Dos and Don’ts After a Driving Accident

Dos and Don’ts After a Driving Accident
Dos and Don’ts After a Driving Accident

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Car accidents are once-in-a-decade events in the life of the average driver. Immediately following a collision, you are stunned and disoriented at the very least. Regardless of the severity, you’re not likely to act in your best mind. Preparation can help cut through the confusion, and set you up for adequate help later. Here are a few dos and don’ts to internalize the next time you are hit by another car.


Call the Police

A police report is among the most useful pieces of evidence in a personal injury case. Making sure one is written for your collision can go a long way for your case, and the sooner you call them, the more detailed and accurate the report will be.

What’s more, the report will contain useful information such as insurance details, names of drivers and vehicle owners, and driver addresses, all of which can be immensely helpful later on in the case.

Get the Other Driver’s Name and Insurance

Liability insurance is the main source of compensation in personal injury cases. Without knowing the other driver’s identity and insurance information, it can be challenging to maintain a claim. The best solution: get a clear photo of their driver’s license and insurance card.

Seek Treatment, If You Need It

Diagnosing and treating injuries as early as possible is critical. Insurance companies will use a delay in seeking treatment as evidence your injuries are not related to the accident.

Open a Claim with the Other Driver’s Insurance

If the other driver is at fault, their insurance will be responsible for fixing your car and providing a rental in the interim, without cost to you. The sooner you notify them you were hit by their customer, the sooner you can access these benefits.

Inform Your Insurance Company

Your insurance company will also need to open a file for the accident. Don’t worry! Your rates won’t increase if you aren’t at fault. In fact, if your policy includes Personal Injury Protection, your insurance company will foot the bill for a certain amount of medical treatment. And if the other driver is uninsured or underinsured, your own Underinsured Motorist Insurance is another path to compensation.

Call an Attorney

Most importantly, get legal help. The sooner you hire an attorney, the sooner you will have help navigating the often strange and treacherous waters of a personal injury case. Once you have an attorney, you won’t need to deal directly with any insurance companies, and you will have a team of professionals backing you during a difficult process.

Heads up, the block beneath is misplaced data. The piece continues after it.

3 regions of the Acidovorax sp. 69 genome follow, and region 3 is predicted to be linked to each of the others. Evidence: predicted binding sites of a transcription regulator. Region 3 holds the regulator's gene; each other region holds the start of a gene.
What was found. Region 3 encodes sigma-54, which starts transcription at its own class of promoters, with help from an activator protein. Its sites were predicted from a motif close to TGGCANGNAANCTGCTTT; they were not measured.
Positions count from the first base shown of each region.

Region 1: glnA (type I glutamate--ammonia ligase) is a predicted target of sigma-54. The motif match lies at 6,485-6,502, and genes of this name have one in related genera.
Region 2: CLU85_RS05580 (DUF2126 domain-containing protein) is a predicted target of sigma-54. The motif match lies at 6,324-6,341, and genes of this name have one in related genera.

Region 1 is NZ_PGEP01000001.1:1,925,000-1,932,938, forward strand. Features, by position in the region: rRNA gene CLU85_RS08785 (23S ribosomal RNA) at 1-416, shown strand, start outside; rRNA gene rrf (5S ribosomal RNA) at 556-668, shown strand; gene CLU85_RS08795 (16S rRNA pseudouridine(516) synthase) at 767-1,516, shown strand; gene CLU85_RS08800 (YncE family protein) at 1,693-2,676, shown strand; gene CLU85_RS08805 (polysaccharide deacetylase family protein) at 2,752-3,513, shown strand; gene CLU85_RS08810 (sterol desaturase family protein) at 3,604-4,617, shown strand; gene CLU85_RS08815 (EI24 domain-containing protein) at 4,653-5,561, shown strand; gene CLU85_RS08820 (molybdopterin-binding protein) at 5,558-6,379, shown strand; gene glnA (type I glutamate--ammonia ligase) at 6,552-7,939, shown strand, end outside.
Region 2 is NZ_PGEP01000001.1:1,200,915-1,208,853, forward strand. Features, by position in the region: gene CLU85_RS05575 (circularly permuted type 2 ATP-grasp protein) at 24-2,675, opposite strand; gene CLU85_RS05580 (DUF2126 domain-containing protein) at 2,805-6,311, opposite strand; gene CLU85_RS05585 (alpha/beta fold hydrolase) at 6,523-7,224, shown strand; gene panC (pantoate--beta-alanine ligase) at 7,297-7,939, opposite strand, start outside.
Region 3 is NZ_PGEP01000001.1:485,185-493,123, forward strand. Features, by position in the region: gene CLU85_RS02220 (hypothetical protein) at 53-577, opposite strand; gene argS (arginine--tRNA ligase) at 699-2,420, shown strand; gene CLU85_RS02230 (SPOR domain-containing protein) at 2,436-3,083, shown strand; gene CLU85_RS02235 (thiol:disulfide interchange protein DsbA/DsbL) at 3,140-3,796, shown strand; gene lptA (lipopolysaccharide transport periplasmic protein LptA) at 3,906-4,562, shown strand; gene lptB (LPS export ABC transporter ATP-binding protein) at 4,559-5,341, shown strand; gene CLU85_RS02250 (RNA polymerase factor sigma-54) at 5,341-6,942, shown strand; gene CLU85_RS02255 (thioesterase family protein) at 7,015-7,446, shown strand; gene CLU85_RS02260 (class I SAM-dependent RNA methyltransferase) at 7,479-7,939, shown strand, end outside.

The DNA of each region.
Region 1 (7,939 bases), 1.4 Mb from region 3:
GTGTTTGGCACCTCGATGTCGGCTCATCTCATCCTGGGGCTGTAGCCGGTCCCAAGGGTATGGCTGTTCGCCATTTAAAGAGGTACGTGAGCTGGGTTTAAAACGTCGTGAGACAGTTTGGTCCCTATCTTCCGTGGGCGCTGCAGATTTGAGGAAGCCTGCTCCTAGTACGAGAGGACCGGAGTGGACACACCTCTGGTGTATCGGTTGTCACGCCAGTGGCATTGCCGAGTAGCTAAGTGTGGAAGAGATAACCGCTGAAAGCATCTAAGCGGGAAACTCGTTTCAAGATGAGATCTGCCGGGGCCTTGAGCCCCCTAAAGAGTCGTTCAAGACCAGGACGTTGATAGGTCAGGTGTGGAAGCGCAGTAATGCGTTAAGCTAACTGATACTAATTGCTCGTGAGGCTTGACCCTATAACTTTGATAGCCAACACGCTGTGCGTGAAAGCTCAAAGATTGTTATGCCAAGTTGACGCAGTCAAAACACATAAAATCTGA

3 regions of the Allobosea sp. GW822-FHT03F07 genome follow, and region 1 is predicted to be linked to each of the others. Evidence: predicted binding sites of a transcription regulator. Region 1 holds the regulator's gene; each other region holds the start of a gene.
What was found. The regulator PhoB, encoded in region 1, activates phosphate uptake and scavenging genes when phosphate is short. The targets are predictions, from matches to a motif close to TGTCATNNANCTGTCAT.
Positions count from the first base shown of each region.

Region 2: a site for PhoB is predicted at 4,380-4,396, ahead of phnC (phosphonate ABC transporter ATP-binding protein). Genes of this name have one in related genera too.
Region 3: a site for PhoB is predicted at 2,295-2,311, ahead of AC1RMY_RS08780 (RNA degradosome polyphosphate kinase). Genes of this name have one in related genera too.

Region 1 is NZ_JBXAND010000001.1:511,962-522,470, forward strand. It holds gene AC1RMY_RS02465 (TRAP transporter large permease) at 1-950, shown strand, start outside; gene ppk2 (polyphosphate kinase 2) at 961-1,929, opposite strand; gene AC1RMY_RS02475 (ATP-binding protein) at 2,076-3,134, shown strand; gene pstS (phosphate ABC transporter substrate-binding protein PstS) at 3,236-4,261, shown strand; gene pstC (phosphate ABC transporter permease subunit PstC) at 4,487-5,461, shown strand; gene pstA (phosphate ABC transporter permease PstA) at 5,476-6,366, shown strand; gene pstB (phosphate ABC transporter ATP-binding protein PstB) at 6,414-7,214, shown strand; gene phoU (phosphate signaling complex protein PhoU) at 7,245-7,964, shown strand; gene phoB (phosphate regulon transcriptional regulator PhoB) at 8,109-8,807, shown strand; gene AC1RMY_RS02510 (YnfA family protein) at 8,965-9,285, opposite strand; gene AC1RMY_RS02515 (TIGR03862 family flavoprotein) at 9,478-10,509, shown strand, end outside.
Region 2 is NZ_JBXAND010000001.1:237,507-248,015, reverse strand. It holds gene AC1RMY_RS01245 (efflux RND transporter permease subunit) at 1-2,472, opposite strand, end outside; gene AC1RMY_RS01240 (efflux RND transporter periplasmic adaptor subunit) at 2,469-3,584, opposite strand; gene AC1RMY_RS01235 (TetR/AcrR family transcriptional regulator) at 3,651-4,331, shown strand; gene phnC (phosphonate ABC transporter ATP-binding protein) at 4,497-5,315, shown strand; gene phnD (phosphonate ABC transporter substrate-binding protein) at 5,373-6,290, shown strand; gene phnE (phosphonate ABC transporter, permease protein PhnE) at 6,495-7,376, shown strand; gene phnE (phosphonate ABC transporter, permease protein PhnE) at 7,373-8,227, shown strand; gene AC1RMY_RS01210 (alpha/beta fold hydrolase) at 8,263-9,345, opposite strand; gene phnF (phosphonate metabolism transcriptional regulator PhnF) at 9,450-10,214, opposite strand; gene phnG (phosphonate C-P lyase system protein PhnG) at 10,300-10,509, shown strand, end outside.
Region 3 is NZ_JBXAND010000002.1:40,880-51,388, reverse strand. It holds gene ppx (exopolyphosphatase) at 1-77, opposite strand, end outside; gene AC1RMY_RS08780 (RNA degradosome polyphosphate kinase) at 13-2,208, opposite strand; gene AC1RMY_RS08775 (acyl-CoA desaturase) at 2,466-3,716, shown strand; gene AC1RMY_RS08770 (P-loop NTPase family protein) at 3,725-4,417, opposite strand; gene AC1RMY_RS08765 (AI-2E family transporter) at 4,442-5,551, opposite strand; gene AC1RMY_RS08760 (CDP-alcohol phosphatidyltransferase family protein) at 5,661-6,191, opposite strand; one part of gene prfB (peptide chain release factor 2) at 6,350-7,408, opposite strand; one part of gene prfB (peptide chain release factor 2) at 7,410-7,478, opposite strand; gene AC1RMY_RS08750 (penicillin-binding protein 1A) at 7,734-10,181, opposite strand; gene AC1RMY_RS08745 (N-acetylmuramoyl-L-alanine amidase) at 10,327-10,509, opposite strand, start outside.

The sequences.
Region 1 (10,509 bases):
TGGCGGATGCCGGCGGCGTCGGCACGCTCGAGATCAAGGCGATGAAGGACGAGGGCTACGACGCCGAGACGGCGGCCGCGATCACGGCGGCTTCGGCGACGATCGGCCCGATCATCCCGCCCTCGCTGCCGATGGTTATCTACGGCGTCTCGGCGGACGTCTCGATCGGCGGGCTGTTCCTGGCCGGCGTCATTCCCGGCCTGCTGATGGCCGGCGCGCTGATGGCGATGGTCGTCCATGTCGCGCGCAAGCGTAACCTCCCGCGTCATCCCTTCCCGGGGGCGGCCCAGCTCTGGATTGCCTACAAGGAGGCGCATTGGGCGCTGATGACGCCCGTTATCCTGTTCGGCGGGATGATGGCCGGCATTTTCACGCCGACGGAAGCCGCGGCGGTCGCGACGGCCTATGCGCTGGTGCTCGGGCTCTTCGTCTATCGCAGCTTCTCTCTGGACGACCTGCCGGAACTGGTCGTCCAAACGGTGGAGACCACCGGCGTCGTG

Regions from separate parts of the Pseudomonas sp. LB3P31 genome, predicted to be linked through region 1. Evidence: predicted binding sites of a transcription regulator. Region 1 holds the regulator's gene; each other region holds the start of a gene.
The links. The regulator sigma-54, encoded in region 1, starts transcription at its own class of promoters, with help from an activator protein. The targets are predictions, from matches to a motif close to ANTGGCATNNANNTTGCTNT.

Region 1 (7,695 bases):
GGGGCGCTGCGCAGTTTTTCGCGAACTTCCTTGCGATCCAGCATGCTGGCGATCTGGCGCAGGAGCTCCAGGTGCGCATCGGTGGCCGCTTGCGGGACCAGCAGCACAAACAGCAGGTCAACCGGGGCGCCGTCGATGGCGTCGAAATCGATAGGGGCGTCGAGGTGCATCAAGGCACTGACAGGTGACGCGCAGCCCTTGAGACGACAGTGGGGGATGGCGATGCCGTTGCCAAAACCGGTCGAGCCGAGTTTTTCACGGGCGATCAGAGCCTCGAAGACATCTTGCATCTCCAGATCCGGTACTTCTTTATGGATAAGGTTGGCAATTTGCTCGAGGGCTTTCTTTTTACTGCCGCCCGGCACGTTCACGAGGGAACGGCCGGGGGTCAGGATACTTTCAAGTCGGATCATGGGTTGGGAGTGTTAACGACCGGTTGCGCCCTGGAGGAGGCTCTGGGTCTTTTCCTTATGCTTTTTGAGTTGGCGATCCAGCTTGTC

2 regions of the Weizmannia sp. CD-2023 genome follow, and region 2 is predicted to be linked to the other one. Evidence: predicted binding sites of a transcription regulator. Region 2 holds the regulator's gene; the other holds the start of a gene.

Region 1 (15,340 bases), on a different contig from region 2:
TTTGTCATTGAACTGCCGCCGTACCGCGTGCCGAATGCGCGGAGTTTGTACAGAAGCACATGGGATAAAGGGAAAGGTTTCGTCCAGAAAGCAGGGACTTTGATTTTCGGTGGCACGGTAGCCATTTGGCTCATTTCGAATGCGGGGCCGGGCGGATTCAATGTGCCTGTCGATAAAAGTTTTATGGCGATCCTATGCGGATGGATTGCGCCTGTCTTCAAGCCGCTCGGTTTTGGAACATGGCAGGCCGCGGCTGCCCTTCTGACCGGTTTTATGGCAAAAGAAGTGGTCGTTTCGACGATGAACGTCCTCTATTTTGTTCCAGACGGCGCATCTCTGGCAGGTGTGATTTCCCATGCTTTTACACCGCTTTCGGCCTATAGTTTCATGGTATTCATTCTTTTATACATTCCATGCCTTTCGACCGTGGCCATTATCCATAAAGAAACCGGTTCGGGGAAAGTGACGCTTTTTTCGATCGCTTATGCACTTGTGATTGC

Admit Fault

You have nothing to gain by admitting fault in an accident. And the circumstances may not be as they appear. You may misremember exactly how the accident occurred, or the law may actually be on your side.

Accept Money from an Insurance Company Without Talking to an Attorney

Soon after an accident, the other driver’s insurance may offer a few hundred or a few thousand dollars as compensation for your injuries. While it is tempting to take the money and not have to deal with insurance anymore, these offers are often much lower than what you are entitled. If you accept this deal, you may be unable to come back and renegotiate.

Insurers will put pressure on you to accept these, but hold strong. With some legal help, you may get a much fairer sum.

Accept Money from the Other Driver

Accepting money to “not involve the insurance companies” will often similarly tank your chances at greater and fairer compensation.

Give a Recorded Statement to an Insurer Without Talking to an Attorney

Insurance companies love turning an injured person’s words against them. Any statements you give to an insurer, even the most benign, can have drastic consequences down the road.

Instead, if they ask for a recorded statement, say, “I think I should talk to an attorney first.”

Walk It Off

If you experience pain or discomfort after an accident, do not tough it out. The true extent of injuries often reveal themselves in the days and weeks after, and will grow even worse if untreated. See a medical professional to determine your injuries and call an attorney to discuss your options going forward.

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